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Reactive Attachment disorder


Reactive Attachment Disorder


Children with reactive attachment disorder (RAD) seldom develop emotional attachments to their carers. Adopted children may have RAD. The goal of treatment is to strengthen and/or establish emotionally stable family ties. The ability to feel pleasant emotions is diminished in affected children, and they are unable to seek or accept physical or emotional contact. They may also react aggressively when hugged, caressed, or comforted. Affected youngsters display erratic behavior that is challenging to comfort and control. Children often have wild mood swings and appear to be always in one of three states: fight, flight, or freeze. Most people have a strong desire to be in charge of their surroundings and to exercise personal freedom.


The current study investigated the role of children’s attachment representations in this association. Attachment representations reflect knowledge about a cognitive script regarding the attachment figure as a source for support (Secure Base Script). We tested whether secure base script knowledge 1) mediates or 2) moderates the link between reactive attachment disorder and prosocial behavior problems in 83 children (6–11 years; 83.1% boys) recruited from special education schools for children with behavioral problems. Children completed a pictorial Secure Base Script Test. Their reactive attachment disorder symptoms were assessed during an interview with the primary caregivers. Primary caregivers and teachers filled out a prosocial behavior questionnaire about the child.



Each child’s reactive attachment disorder symptoms are different. Young toddlers and newborns with RAD frequently experience the following symptoms:

Not engaging in social interactions when feeling comforted, loved, or joyful. Avoiding physical contact and eye contact. Throwing tantrums to express fear or rage, or regularly displaying grief or dissatisfaction. They are more inclined to breach the law because they are looking for things in their surroundings that they can control.


Children who are diagnosed with reactive attachment disorder lack a clear reason. According to studies, there may be a number of variables that lead to a kid not developing a link with their carers, such as:

Abuse or neglect: The young victim feels alone or abandoned.

Unmet fundamental necessities for the child due to food insecurity.

Safety: The youngster worries that they are in peril.

Lack of hygiene: The youngster spends hours in dirty diapers before getting them changed. With so many careers, the youngster is unsure of who to believe.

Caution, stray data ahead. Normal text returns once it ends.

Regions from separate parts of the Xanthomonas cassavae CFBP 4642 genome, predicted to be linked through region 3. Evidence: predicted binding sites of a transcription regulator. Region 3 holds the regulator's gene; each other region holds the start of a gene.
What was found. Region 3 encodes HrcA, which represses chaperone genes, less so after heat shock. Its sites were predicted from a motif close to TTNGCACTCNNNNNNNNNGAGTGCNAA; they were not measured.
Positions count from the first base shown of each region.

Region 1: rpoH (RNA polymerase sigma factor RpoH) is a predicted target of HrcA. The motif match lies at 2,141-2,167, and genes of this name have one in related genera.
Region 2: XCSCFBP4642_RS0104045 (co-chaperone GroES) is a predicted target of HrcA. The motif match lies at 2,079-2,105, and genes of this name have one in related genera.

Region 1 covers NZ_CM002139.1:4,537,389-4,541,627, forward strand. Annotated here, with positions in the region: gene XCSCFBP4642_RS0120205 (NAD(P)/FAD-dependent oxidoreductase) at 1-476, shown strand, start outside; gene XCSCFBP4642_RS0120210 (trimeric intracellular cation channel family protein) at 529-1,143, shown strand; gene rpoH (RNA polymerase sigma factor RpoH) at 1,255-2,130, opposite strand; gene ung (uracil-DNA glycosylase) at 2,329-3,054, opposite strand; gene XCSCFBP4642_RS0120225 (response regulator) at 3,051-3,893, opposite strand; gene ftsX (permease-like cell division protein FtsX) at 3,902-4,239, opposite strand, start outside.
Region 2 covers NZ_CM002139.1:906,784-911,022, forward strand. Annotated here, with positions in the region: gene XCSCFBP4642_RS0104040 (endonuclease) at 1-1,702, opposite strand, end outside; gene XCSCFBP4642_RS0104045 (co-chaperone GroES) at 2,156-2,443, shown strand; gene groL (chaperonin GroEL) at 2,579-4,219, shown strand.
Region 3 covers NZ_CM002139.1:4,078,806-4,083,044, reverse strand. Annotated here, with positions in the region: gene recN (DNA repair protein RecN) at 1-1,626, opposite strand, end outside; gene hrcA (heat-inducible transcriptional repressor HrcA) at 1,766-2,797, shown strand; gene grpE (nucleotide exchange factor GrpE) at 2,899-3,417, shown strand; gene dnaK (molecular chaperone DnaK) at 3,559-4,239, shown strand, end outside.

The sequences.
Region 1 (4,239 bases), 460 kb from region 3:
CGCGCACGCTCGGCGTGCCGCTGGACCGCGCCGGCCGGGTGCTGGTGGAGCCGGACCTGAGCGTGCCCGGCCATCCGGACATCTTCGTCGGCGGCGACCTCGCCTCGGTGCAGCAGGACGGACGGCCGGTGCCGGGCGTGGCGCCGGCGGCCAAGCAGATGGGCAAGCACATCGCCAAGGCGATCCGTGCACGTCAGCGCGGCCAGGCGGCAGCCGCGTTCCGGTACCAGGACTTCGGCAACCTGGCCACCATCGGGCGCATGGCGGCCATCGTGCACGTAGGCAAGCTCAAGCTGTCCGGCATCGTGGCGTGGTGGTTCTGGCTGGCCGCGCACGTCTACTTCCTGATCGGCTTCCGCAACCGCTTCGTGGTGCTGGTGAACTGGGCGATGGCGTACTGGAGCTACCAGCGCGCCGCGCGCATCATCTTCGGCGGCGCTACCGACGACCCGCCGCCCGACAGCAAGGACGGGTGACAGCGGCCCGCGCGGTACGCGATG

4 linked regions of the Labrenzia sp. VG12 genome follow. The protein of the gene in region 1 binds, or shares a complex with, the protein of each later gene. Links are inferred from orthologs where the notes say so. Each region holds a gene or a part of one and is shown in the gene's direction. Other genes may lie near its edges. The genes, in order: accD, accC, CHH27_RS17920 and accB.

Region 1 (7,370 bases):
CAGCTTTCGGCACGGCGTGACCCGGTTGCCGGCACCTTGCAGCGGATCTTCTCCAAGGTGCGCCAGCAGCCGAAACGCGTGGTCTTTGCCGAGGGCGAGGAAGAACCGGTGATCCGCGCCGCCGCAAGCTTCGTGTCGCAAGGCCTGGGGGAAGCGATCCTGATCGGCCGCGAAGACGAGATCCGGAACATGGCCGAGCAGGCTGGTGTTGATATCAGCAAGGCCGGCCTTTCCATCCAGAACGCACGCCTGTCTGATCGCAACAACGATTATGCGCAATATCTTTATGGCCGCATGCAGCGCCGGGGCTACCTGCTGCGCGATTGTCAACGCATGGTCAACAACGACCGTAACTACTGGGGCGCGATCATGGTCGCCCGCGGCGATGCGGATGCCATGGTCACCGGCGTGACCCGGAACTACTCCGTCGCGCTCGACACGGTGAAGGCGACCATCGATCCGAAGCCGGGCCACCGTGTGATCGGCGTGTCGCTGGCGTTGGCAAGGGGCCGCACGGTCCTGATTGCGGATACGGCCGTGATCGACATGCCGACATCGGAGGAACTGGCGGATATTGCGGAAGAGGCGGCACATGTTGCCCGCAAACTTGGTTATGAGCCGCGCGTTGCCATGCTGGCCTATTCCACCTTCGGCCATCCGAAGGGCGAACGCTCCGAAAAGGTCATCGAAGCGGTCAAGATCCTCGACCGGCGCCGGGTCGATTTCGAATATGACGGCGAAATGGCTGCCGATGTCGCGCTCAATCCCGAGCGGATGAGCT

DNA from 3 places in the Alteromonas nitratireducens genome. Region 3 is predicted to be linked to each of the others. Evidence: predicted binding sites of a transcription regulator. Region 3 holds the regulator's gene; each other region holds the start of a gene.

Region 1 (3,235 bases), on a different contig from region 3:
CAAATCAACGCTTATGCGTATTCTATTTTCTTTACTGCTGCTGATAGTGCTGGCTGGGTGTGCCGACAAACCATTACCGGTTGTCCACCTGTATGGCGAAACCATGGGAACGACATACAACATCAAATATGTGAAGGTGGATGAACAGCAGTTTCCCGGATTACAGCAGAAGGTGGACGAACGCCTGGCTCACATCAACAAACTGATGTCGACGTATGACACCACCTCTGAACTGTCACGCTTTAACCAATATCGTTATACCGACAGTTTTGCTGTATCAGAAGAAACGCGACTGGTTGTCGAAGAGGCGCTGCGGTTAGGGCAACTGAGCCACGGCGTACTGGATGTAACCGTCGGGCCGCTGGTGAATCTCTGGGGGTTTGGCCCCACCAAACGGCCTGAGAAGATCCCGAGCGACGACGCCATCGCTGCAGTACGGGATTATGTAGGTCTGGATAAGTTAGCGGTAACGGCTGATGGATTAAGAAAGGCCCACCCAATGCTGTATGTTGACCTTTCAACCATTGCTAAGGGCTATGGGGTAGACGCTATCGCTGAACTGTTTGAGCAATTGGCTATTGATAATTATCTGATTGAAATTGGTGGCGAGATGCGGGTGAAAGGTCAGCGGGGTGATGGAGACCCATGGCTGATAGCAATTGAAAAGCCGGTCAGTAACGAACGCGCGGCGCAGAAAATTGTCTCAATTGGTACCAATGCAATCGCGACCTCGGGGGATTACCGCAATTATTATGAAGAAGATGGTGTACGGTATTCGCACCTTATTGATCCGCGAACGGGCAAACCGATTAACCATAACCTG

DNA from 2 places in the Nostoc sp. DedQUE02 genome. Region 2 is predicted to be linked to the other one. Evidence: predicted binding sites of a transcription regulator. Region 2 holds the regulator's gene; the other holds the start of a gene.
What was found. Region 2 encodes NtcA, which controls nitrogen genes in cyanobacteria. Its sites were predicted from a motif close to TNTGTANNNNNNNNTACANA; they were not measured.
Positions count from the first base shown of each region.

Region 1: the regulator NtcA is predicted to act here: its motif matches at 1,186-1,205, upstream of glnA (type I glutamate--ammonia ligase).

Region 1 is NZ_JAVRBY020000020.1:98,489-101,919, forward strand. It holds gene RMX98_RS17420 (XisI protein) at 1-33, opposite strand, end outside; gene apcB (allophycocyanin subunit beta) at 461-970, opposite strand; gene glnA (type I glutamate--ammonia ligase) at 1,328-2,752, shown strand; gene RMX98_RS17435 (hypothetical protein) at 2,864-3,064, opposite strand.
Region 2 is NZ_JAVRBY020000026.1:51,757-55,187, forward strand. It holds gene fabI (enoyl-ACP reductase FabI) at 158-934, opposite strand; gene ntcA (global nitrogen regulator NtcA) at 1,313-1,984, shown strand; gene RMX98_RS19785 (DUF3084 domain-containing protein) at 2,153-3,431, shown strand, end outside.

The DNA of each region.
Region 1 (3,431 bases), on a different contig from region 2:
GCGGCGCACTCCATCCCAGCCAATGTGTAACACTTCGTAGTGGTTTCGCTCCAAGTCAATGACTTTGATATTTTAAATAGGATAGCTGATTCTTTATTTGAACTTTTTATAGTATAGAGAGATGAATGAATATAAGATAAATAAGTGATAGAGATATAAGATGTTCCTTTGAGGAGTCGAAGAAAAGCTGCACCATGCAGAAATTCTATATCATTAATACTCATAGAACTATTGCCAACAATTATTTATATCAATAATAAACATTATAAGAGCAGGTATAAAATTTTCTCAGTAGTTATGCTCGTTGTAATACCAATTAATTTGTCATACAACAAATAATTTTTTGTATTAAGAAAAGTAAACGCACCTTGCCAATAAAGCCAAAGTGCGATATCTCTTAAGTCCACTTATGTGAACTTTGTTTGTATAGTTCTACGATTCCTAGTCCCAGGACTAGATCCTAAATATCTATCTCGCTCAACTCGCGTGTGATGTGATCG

Career inconsistency: The child’s needs are only occasionally satisfied, especially if they are unaware of the appropriate times for praise or consolation from their careers. When their fundamental needs are met, young children can build good connections.


The doctor who treats your kid will inquire about your child’s medical history and the symptoms they are exhibiting in order to make a diagnosis of reactive attachment disorder. To fully comprehend your child’s symptoms, your medical professionals may inquire about the following:

Have you ever abused or neglected your child?

When did you initially experience symptoms?

What did you pick up on first?

What kind of interactions have you two had?

What is the state of your housing?

Does your youngster engage with other careers?

If your healthcare provider suspects RAD, they will probably advise you to take your kid to see a pediatrician, psychologist, and psychiatrist so they can properly diagnose your child and provide any appropriate therapies.


Reactive attachment disorder treatment focuses on fostering emotionally sound partnerships and/or mending tense or scared connections between kids and their careers. Children’s emotional health is improved in a way that may subsequently aid in the development of other positive connections. Plans for therapy are advantageous to kids and their carers. Treatment options include:

In psychotherapy or counselling, a mental health professional collaborates with the child’s parents to develop healthy emotional competencies and to lessen negative behavioural patterns that undermine attachment.

Family therapy: This form of treatment focuses on creating positive interactions between the kid’s primary carers and the child.

Intervention for social skills: This therapy teaches the child how to behave correctly among other kids of the same age in everyday social situations.

If a kid requires special education, school-based programmes can assist in teaching them the skills they need to thrive both academically and socially.

Parenting education courses: Parents may discover additional useful techniques in these sessions for dealing with their child’s challenging behaviors.


Reactive attachment disorder in children manifests as emotionally restrained and constrained behavior. As a result, these kids frequently have issues with prosocial behavior.

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